The Billy Collins Project has been a true labor of love for me. It features eleven poems by Billy Collins, America’s most beloved and widely known poet (and its former poet laureate), set to music for voice, sax, piano, bass, and drums. Back in 2002, as my son Maclen was turning ten, his mother showed me the Collins poem “On Turning Ten.” It moved and astonished me with its mix of humor and poignancy, and it perfectly captured the moment when a child first realizes he is not immortal. I remember Maclen, tears in his eyes, reading the poem, and, in a quavering voice, saying “This poem is about me.” It was then that I resolved to one day set “On Turning Ten” to music, and one day in early 2007 I did. At that point I decided I had to do a song cycle of Collins poems, and approached Billy, asking for his permission to do so. His reply was as funny, wry, and on point as his poetry. Others had set his poetry to music before, but it always ended up sounding like the opera singer in The Three Stooges, but since I was jazz, that was different so sure, go ahead. In my reply I assured him there was no Margaret Dumont element in my music, and after hearing a couple of my CDs, he agreed, and I began.
In many ways, the poems gave me the ideal opportunity to draw from all of the musical sources which have shaped me. Since the whole point was to realize Billy’s amazing words as truthfully as I could, letting the story of the poems guide me, I felt comfortable drawing, within the same song, from everything in my quiver—pop, jazz, folk, contemporary classical, blues. I also was thrilled that the musicians and Andy were such great but unaffected musicians, able to make what was really very tricky music seem almost folk and pop-like in approach. I have never been more proud of a project and find it gratifying that everyone from serious jazz aficionados to major poetry buffs to casual devotees or even just lovers of good tuneful songs have all been drawn to and moved by it. As opposed to some regrettable bongos playing behind arrhythmic poets, these are fully songs, sung by a magnificent vocalist and played by some of my favorite musicians.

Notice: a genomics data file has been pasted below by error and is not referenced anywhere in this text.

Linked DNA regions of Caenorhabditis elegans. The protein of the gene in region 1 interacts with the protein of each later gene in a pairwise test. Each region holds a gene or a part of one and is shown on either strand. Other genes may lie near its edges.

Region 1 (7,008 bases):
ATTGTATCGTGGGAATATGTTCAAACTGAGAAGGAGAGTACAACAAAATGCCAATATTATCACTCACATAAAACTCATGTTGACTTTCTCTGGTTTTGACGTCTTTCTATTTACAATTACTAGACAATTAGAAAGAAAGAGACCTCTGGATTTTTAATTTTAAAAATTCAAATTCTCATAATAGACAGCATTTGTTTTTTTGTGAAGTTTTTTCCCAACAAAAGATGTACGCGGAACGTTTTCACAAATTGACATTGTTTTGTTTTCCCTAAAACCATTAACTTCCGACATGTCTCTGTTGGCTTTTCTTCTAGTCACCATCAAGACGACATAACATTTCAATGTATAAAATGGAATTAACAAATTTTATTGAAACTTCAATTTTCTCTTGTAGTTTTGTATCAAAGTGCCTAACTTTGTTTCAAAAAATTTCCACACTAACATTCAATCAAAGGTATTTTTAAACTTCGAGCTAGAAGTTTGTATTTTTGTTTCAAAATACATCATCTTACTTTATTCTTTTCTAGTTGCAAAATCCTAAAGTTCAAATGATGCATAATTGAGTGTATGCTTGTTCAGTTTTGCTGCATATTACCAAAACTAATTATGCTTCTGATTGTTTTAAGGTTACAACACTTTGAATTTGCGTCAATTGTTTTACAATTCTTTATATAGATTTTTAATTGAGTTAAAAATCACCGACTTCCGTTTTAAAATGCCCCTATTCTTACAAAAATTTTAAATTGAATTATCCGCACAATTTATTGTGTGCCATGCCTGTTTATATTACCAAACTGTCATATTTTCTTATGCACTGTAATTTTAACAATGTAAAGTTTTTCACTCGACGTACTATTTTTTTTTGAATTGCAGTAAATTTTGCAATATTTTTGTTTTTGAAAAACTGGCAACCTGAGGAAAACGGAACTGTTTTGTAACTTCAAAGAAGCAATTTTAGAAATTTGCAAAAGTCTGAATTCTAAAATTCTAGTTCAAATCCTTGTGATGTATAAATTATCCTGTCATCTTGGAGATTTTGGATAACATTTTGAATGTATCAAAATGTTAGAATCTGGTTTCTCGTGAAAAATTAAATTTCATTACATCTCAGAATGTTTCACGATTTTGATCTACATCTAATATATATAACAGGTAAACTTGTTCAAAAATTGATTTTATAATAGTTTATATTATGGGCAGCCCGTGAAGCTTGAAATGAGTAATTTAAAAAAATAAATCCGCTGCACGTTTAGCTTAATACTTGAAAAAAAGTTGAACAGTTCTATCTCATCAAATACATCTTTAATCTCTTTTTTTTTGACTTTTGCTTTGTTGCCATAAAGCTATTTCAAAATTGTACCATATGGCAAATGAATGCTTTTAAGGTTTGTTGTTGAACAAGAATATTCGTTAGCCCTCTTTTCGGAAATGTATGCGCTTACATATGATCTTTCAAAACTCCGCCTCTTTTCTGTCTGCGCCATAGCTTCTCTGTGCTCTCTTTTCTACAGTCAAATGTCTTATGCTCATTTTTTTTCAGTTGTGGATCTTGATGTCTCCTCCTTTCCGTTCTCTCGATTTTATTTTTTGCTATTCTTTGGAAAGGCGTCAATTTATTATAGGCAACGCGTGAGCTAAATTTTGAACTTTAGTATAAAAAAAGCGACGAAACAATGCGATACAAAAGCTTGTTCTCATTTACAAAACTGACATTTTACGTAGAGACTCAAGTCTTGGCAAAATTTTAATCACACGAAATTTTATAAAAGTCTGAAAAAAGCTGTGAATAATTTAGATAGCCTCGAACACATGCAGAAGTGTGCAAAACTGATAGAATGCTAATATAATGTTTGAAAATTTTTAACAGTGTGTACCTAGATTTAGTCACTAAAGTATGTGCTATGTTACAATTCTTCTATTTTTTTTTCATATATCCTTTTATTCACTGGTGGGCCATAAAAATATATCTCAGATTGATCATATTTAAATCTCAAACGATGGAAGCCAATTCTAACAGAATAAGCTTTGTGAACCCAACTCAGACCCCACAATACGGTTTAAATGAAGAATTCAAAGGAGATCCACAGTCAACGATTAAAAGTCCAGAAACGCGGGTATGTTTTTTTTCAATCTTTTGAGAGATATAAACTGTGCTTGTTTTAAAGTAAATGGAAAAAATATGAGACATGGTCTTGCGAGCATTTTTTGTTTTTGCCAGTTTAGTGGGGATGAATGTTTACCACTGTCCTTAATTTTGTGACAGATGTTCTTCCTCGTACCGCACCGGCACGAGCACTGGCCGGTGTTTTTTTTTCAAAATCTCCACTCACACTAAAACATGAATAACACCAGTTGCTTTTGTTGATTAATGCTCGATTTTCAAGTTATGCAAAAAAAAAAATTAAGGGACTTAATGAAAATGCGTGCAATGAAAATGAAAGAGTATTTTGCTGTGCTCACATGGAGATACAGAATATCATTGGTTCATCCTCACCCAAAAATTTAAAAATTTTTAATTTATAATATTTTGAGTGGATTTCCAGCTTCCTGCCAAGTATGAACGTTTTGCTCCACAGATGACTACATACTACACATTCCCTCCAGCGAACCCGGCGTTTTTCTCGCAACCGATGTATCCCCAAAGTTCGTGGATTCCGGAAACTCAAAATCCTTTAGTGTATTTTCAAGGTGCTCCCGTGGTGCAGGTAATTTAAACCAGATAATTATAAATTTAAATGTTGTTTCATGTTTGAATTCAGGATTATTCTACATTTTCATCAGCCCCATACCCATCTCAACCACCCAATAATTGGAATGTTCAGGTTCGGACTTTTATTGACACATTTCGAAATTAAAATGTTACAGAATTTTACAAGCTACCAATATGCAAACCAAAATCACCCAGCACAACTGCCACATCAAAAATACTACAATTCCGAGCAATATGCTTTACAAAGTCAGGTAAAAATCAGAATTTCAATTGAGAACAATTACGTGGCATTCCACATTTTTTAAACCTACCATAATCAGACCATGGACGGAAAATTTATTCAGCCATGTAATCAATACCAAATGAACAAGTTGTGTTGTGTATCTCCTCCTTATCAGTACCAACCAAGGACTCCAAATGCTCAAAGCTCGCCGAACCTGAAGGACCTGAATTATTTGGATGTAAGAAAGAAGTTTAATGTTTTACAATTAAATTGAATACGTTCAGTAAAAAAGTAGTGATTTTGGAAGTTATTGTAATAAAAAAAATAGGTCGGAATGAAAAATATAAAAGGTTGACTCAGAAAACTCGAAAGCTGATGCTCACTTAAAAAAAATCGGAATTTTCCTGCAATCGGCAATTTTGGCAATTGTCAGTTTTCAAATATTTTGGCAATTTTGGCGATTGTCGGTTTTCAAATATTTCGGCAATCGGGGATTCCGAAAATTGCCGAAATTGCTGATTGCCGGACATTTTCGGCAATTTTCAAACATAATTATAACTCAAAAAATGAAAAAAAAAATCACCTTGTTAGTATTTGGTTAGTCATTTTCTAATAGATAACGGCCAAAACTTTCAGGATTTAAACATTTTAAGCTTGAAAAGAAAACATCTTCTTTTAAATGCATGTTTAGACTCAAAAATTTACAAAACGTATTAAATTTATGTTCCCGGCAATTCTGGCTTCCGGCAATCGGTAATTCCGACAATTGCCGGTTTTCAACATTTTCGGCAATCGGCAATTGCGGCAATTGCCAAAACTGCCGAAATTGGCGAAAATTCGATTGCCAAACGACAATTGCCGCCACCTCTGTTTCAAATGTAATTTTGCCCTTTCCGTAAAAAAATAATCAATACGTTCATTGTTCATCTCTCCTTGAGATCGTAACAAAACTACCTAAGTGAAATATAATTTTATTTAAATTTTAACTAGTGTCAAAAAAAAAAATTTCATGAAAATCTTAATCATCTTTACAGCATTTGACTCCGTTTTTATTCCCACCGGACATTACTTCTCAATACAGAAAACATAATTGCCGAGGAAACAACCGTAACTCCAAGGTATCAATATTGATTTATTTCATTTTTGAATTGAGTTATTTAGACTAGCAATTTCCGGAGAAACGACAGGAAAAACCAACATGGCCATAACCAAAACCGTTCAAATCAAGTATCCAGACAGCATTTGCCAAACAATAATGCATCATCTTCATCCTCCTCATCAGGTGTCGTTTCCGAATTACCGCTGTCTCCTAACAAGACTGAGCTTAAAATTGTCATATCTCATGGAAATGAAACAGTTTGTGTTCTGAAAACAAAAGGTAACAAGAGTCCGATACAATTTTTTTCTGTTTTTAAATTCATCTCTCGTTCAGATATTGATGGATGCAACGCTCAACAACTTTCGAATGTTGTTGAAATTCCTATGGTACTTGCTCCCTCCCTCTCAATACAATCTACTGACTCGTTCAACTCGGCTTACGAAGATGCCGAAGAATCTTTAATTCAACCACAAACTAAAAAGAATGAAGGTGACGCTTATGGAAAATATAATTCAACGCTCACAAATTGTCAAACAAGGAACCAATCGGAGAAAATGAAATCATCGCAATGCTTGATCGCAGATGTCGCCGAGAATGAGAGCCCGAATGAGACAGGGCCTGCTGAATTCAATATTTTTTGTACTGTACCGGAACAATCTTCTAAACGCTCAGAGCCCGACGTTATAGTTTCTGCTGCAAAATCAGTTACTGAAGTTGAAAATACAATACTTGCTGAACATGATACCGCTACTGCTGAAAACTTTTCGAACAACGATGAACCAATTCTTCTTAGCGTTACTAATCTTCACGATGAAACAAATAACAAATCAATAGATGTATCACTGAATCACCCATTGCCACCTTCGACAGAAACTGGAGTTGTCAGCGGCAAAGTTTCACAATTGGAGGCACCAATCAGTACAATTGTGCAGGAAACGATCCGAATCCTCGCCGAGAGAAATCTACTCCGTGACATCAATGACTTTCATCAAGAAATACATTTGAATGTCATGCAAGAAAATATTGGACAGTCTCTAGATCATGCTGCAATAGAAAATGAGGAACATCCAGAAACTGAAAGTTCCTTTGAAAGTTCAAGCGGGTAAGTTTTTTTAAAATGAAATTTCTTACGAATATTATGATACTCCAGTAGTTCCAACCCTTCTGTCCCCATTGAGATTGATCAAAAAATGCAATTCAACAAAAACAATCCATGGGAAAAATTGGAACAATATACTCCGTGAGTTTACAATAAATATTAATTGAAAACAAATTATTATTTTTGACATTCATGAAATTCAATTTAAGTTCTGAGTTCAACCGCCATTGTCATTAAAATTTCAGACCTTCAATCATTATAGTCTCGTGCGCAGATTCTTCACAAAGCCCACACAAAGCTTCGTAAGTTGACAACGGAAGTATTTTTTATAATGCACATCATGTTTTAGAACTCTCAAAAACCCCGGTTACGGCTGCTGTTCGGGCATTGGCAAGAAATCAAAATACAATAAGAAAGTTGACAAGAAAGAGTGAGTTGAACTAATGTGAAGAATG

Andy Kirshner is the vocalist in question, and he truly does have a unique voice, equal parts Johnny Hartman, Michael Franks, pure folk, and blue-eyed soul. I have known Andy for 30 years now (wow!), since we met at the New England Conservatory as freshmen in 1979. He led the life of an experimental composer and perfomance artist in New York City for many years, and is now happily warping young minds as a professor in the Departments of Music and Multimedia at the University of Michigan. His ability to execute what are some truly challenging melodic passages while making them sound effortless as a simple folk tune is amazing. I also appreciate that, unlike other similarly gifted vocalists, who might be tempted to “show off” or embellish, Andy, being a composer himself, subsumes his ego to the project, always putting the melody and lyric first.
In addition to Kirshner, I am joined on this by the brilliant and protean John R. Burr (Maria Muldaur, Alison Browne) on piano and the #1 call Bay Area rhythm team of John Shifflett and Jason Lewis, best known for their work with Taylor Eigsti. They too have put their unique and personal stamp on this, while always playing in the service of the music and the lyric.
I believe this project will draw an entirely new audience to both the Collins poems and his music. It is music that will appeal to jazz lovers, poetry lovers, and simply lovers of good songs alike. Enjoy!